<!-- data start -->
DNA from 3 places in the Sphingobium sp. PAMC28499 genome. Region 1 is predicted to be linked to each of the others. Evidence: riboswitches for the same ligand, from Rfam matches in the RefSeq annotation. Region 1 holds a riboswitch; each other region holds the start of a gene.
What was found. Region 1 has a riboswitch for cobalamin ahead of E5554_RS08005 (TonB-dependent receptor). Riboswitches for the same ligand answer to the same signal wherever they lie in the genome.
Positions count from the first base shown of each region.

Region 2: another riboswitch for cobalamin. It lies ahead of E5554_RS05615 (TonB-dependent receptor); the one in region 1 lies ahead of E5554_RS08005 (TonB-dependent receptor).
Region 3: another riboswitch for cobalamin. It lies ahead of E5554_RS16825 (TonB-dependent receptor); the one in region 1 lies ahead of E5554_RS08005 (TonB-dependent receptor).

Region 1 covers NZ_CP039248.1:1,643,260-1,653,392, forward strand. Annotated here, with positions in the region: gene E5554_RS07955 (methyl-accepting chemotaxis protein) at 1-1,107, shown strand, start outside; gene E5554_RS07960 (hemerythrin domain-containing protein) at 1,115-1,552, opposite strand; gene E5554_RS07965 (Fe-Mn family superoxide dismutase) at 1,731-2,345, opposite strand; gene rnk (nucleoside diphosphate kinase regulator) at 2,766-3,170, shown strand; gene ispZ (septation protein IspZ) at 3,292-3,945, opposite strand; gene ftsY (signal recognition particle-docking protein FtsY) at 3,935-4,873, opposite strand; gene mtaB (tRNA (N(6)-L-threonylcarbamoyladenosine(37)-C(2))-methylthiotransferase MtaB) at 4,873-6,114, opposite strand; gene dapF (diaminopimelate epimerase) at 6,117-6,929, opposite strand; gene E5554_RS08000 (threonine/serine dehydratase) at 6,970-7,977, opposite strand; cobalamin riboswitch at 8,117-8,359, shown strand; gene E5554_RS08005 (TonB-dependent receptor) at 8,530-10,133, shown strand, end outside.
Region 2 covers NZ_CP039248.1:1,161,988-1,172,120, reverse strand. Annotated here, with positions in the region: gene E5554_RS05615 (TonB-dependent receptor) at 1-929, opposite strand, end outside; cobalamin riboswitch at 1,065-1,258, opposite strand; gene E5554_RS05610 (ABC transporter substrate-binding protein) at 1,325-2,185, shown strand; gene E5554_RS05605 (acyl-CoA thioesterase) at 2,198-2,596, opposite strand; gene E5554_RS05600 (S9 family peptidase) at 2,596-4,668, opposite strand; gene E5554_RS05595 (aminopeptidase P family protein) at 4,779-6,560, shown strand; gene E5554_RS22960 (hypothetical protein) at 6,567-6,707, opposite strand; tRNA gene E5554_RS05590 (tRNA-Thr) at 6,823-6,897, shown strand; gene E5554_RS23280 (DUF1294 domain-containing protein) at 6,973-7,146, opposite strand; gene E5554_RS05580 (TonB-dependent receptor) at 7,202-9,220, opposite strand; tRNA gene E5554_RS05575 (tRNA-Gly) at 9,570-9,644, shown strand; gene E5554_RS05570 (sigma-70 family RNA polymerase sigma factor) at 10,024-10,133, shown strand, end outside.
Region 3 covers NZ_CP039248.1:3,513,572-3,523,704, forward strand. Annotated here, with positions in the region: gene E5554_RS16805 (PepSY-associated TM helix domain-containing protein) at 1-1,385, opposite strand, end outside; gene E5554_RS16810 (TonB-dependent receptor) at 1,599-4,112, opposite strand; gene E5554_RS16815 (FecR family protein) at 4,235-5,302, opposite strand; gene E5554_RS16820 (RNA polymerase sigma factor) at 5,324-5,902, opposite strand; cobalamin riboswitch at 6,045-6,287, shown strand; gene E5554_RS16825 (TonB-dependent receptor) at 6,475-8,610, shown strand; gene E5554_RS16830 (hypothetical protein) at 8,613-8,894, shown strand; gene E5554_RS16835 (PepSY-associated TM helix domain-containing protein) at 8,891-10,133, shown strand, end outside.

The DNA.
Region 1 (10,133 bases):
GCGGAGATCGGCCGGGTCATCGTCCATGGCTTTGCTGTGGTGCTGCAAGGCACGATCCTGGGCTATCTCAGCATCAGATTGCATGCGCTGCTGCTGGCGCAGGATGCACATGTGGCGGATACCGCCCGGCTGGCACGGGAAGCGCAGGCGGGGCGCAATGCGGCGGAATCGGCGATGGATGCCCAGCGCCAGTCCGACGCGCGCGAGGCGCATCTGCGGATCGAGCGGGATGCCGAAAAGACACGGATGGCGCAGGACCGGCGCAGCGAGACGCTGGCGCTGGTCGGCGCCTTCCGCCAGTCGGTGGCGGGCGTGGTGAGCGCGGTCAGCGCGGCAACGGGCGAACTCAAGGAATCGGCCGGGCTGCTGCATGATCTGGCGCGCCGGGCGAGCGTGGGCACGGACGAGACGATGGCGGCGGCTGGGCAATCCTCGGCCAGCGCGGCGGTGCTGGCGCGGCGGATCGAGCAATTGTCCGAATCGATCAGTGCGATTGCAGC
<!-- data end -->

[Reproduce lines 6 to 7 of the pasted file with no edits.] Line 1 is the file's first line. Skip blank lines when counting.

Region 1 covers NZ_CP039248.1:1,643,260-1,653,392, forward strand. Annotated here, with positions in the region: gene E5554_RS07955 (methyl-accepting chemotaxis protein) at 1-1,107, shown strand, start outside; gene E5554_RS07960 (hemerythrin domain-containing protein) at 1,115-1,552, opposite strand; gene E5554_RS07965 (Fe-Mn family superoxide dismutase) at 1,731-2,345, opposite strand; gene rnk (nucleoside diphosphate kinase regulator) at 2,766-3,170, shown strand; gene ispZ (septation protein IspZ) at 3,292-3,945, opposite strand; gene ftsY (signal recognition particle-docking protein FtsY) at 3,935-4,873, opposite strand; gene mtaB (tRNA (N(6)-L-threonylcarbamoyladenosine(37)-C(2))-methylthiotransferase MtaB) at 4,873-6,114, opposite strand; gene dapF (diaminopimelate epimerase) at 6,117-6,929, opposite strand; gene E5554_RS08000 (threonine/serine dehydratase) at 6,970-7,977, opposite strand; cobalamin riboswitch at 8,117-8,359, shown strand; gene E5554_RS08005 (TonB-dependent receptor) at 8,530-10,133, shown strand, end outside.
Region 2 covers NZ_CP039248.1:1,161,988-1,172,120, reverse strand. Annotated here, with positions in the region: gene E5554_RS05615 (TonB-dependent receptor) at 1-929, opposite strand, end outside; cobalamin riboswitch at 1,065-1,258, opposite strand; gene E5554_RS05610 (ABC transporter substrate-binding protein) at 1,325-2,185, shown strand; gene E5554_RS05605 (acyl-CoA thioesterase) at 2,198-2,596, opposite strand; gene E5554_RS05600 (S9 family peptidase) at 2,596-4,668, opposite strand; gene E5554_RS05595 (aminopeptidase P family protein) at 4,779-6,560, shown strand; gene E5554_RS22960 (hypothetical protein) at 6,567-6,707, opposite strand; tRNA gene E5554_RS05590 (tRNA-Thr) at 6,823-6,897, shown strand; gene E5554_RS23280 (DUF1294 domain-containing protein) at 6,973-7,146, opposite strand; gene E5554_RS05580 (TonB-dependent receptor) at 7,202-9,220, opposite strand; tRNA gene E5554_RS05575 (tRNA-Gly) at 9,570-9,644, shown strand; gene E5554_RS05570 (sigma-70 family RNA polymerase sigma factor) at 10,024-10,133, shown strand, end outside.